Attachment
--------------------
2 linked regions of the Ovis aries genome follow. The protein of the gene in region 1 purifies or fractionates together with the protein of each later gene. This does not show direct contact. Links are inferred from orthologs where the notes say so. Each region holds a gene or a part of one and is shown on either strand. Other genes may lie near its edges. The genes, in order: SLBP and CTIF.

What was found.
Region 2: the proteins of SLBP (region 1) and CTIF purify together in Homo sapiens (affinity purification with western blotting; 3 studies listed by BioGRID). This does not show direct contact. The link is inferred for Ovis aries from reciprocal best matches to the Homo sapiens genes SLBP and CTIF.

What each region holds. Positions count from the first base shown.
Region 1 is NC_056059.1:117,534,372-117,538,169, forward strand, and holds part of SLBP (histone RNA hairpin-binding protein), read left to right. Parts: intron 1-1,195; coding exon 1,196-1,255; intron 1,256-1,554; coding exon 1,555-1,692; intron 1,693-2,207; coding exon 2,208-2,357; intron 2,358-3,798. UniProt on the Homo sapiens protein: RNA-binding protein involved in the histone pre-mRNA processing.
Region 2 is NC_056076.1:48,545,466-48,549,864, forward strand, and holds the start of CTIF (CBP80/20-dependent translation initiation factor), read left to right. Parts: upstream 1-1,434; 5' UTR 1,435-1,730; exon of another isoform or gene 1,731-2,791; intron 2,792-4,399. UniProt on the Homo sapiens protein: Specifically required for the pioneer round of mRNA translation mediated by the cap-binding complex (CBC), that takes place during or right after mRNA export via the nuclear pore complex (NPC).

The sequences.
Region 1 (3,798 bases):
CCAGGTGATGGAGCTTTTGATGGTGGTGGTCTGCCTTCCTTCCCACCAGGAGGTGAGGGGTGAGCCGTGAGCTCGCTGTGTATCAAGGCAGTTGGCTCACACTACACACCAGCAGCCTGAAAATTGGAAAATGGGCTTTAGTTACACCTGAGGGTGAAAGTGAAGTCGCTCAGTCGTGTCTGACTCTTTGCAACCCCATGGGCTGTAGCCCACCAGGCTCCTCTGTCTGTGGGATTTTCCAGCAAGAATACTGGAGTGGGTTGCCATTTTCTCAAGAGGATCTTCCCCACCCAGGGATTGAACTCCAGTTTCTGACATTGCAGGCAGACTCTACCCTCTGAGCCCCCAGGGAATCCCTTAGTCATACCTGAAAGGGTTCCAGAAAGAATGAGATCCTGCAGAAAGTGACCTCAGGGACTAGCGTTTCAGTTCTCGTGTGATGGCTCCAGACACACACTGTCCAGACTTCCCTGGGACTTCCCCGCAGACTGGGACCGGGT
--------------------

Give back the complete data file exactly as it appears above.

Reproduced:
2 linked regions of the Ovis aries genome follow. The protein of the gene in region 1 purifies or fractionates together with the protein of each later gene. This does not show direct contact. Links are inferred from orthologs where the notes say so. Each region holds a gene or a part of one and is shown on either strand. Other genes may lie near its edges. The genes, in order: SLBP and CTIF.

What was found.
Region 2: the proteins of SLBP (region 1) and CTIF purify together in Homo sapiens (affinity purification with western blotting; 3 studies listed by BioGRID). This does not show direct contact. The link is inferred for Ovis aries from reciprocal best matches to the Homo sapiens genes SLBP and CTIF.

What each region holds. Positions count from the first base shown.
Region 1 is NC_056059.1:117,534,372-117,538,169, forward strand, and holds part of SLBP (histone RNA hairpin-binding protein), read left to right. Parts: intron 1-1,195; coding exon 1,196-1,255; intron 1,256-1,554; coding exon 1,555-1,692; intron 1,693-2,207; coding exon 2,208-2,357; intron 2,358-3,798. UniProt on the Homo sapiens protein: RNA-binding protein involved in the histone pre-mRNA processing.
Region 2 is NC_056076.1:48,545,466-48,549,864, forward strand, and holds the start of CTIF (CBP80/20-dependent translation initiation factor), read left to right. Parts: upstream 1-1,434; 5' UTR 1,435-1,730; exon of another isoform or gene 1,731-2,791; intron 2,792-4,399. UniProt on the Homo sapiens protein: Specifically required for the pioneer round of mRNA translation mediated by the cap-binding complex (CBC), that takes place during or right after mRNA export via the nuclear pore complex (NPC).

The sequences.
Region 1 (3,798 bases):
CCAGGTGATGGAGCTTTTGATGGTGGTGGTCTGCCTTCCTTCCCACCAGGAGGTGAGGGGTGAGCCGTGAGCTCGCTGTGTATCAAGGCAGTTGGCTCACACTACACACCAGCAGCCTGAAAATTGGAAAATGGGCTTTAGTTACACCTGAGGGTGAAAGTGAAGTCGCTCAGTCGTGTCTGACTCTTTGCAACCCCATGGGCTGTAGCCCACCAGGCTCCTCTGTCTGTGGGATTTTCCAGCAAGAATACTGGAGTGGGTTGCCATTTTCTCAAGAGGATCTTCCCCACCCAGGGATTGAACTCCAGTTTCTGACATTGCAGGCAGACTCTACCCTCTGAGCCCCCAGGGAATCCCTTAGTCATACCTGAAAGGGTTCCAGAAAGAATGAGATCCTGCAGAAAGTGACCTCAGGGACTAGCGTTTCAGTTCTCGTGTGATGGCTCCAGACACACACTGTCCAGACTTCCCTGGGACTTCCCCGCAGACTGGGACCGGGT